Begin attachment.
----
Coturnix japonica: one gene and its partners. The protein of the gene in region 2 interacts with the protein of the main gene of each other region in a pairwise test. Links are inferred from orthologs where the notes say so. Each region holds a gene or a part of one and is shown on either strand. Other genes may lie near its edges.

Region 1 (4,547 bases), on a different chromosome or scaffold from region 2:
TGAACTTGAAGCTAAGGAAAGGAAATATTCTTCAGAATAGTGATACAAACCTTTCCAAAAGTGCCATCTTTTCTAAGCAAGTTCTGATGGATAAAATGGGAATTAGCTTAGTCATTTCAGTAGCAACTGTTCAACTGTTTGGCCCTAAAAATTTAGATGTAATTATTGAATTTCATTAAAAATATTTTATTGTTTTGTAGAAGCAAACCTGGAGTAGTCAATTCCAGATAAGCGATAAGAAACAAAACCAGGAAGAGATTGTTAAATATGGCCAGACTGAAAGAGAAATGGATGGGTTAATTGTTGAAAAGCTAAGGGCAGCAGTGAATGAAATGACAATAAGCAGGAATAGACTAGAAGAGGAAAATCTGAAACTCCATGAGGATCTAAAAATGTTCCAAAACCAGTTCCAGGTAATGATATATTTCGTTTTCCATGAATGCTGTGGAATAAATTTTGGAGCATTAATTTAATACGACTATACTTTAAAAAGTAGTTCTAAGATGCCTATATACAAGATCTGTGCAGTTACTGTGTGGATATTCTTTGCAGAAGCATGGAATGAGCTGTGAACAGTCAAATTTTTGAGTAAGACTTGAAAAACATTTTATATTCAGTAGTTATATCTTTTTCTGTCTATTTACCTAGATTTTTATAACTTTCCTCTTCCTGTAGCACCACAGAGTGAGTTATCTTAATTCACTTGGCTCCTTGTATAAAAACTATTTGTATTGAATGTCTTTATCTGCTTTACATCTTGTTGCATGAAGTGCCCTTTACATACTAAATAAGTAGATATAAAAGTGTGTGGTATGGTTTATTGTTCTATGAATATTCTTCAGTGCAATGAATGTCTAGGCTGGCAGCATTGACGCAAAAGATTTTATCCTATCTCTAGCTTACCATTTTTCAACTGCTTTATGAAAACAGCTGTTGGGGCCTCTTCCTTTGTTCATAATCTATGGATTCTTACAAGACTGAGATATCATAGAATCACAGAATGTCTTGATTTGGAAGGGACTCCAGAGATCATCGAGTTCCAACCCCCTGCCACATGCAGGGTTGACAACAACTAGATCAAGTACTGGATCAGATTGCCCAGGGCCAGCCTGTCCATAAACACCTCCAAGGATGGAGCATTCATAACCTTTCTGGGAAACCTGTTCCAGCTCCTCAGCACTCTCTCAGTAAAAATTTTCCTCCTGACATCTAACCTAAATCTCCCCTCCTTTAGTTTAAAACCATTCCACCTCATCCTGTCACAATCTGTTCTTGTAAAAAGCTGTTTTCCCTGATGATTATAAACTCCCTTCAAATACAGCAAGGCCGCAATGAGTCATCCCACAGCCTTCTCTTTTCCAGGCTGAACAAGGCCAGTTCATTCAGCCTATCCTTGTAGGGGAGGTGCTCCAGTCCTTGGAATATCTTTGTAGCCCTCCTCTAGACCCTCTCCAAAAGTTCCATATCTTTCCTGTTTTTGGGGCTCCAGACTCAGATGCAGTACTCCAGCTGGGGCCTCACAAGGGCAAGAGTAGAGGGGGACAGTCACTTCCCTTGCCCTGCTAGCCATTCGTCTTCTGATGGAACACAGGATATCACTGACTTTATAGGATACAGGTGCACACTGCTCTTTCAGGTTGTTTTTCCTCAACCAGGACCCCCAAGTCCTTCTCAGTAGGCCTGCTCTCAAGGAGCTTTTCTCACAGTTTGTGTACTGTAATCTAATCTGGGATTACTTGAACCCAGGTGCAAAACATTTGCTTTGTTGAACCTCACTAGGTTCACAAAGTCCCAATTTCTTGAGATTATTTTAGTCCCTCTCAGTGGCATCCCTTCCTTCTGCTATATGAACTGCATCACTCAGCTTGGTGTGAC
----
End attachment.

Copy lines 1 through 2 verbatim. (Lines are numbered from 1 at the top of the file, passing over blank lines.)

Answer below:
Coturnix japonica: one gene and its partners. The protein of the gene in region 2 interacts with the protein of the main gene of each other region in a pairwise test. Links are inferred from orthologs where the notes say so. Each region holds a gene or a part of one and is shown on either strand. Other genes may lie near its edges.

Region 1 (4,547 bases), on a different chromosome or scaffold from region 2: